Contexts of Environment Usage



Type of instruction




Part of degree program


Recommended in

Semester 1-4

Typically offered in

Autumn/Spring semester

Course description

In the processes of identity the socio-physical context is fundamental as we define ourselves through important places and objects. During the course we will examine the short- and longterm development of the place identity processes in the light of changes in the environment or cultural characteristics (establishment identity, moving, tourism, culture shock, migration, and homelessness). The problems of power and space are organically related to this as well. Gender has an important role in the diversity of space use, as from childhood onwards girls’ and boys’ socializations differ with respect to space use: There are typically woman and man spaces. The inclusive spatial design is not a special design; its goal is not to create a somewhat distinguished, unique world of objects for people who live in life circumstances differing from average. On the contrary, it aims to develop functional solutions that are right for everyone, and the "medium" can also be used independently by the disabled. Inclusive design will be perceived as the most effective tool for social inclusion. The social inclusion of disadvantaged groups (the elderly, the disabled, the poor) in contemporary cities is typically a "multi-professional" (architects, psychologists, sociologists, politicians, etc.) task. Even inclusive design relies on the consumer; it supposes a wide range of communication processes in which environmental psychology (e.g. mediation, the exploration of the requirements and processes of the use of environment and mediating these towards the designers and communicating the design intent towards user of the environment) may play a crucial role.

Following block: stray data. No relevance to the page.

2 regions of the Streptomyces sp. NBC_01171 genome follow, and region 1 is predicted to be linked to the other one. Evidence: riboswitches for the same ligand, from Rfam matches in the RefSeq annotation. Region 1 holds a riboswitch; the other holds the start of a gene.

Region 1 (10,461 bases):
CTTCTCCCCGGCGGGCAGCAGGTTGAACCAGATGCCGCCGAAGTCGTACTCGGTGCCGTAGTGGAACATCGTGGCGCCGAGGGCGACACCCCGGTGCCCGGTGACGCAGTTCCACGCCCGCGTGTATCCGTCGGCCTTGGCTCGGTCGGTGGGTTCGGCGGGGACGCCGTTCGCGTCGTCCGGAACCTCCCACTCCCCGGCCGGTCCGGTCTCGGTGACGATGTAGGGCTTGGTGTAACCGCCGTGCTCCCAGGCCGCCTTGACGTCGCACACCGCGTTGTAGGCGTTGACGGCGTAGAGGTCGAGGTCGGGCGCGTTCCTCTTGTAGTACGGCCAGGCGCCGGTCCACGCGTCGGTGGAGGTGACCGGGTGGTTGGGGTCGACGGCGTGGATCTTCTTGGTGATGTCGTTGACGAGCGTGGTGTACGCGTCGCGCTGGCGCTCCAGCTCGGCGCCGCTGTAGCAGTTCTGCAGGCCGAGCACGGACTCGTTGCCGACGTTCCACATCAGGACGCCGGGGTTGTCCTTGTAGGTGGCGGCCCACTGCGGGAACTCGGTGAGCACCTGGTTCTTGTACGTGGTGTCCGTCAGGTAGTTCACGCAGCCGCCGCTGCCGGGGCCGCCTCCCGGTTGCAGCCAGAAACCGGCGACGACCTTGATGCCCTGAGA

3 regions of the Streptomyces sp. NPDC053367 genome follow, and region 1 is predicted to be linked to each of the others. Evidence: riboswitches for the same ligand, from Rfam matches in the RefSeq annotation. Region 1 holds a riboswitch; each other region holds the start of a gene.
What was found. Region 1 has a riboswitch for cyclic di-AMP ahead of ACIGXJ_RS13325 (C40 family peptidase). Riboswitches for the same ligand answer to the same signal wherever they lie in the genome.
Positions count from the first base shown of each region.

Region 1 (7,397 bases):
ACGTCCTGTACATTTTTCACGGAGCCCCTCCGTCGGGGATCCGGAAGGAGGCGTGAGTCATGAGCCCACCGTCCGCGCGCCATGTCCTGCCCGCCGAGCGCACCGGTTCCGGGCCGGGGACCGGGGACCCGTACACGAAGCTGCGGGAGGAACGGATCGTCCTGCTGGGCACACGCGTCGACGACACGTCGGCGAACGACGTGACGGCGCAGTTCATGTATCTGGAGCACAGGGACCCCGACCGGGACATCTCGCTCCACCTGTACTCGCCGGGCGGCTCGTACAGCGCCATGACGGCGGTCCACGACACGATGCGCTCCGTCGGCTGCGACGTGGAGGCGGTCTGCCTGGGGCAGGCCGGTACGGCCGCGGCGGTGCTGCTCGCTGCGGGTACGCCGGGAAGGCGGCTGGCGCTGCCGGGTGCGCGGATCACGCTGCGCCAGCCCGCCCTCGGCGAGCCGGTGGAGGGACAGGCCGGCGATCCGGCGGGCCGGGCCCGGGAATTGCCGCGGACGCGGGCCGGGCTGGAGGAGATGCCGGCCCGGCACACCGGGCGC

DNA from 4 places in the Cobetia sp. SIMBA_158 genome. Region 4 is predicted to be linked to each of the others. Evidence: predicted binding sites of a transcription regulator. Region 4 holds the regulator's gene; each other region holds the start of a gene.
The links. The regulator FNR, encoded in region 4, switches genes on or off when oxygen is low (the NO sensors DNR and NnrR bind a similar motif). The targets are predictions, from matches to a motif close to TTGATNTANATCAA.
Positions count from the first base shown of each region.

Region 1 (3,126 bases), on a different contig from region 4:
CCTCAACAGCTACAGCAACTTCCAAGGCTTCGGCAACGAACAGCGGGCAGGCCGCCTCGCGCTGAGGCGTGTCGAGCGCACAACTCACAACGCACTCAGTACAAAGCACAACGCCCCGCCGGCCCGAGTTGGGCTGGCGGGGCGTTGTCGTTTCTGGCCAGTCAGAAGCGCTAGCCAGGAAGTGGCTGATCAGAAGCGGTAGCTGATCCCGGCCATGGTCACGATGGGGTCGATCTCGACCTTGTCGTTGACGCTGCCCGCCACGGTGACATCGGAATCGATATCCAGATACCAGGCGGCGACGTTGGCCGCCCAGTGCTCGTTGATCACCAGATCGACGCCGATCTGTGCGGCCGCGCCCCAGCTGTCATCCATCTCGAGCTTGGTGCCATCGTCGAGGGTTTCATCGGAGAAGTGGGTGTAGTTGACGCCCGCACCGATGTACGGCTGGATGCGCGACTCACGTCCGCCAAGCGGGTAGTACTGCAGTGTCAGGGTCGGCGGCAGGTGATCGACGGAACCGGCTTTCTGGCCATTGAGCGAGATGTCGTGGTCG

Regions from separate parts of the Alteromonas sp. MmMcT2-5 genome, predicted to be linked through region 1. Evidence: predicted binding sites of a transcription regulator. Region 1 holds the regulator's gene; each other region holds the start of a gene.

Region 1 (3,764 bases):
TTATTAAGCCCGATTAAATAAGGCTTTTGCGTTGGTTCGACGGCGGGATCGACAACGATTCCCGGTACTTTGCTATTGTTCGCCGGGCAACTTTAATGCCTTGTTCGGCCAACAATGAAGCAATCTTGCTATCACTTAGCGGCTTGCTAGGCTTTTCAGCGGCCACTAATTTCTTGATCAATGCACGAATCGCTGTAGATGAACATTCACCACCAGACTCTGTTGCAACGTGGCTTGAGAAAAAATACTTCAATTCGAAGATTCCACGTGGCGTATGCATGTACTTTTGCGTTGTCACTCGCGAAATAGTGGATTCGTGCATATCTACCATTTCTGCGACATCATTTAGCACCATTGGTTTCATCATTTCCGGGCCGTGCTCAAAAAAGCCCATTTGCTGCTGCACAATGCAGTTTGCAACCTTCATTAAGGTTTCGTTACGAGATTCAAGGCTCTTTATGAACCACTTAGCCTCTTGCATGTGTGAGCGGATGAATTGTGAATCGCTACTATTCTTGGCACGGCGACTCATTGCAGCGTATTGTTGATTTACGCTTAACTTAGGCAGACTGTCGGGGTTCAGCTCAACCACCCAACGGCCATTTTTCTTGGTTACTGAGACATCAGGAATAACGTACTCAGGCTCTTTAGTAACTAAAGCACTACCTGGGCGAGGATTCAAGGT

• Altman, I., & Chemers, M. M. 1980. Culture and environment. Brooks/Cole, Monterey, California. Carrus, G., Scopelliti, M., Fornara, F., Bonnes, M., & Bonaiuto, M. 2014. Place attachment, community identification, and pro-environmental engagement. In L. C. Manzo & P. Devine-Wright (Eds.), Place attachment. Advances in theory, methods and applications (pp. 154–164). London: Routledge.
  • Kihato, C. W., Massoumi, M., Ruble, B. A., Subirós, P., & Garland, A., M. (eds.) 2010. Urban diversity. Space, culture, and inclusive pluralism in cities worldwide. Woodrow Wilson Center Press – The John Hopkins University, Baltimore.
  • Magnusson, E., & Marecek, J. 2012. Gender and culture in psychology: Theories and practices, Cambridge University Press, Cambridge.
  • Swain, J., Finkelstein, V., French, S., & Oliver, M. (eds.) 1998. Disabling barriers – enabling environments. Sage-Open University, London.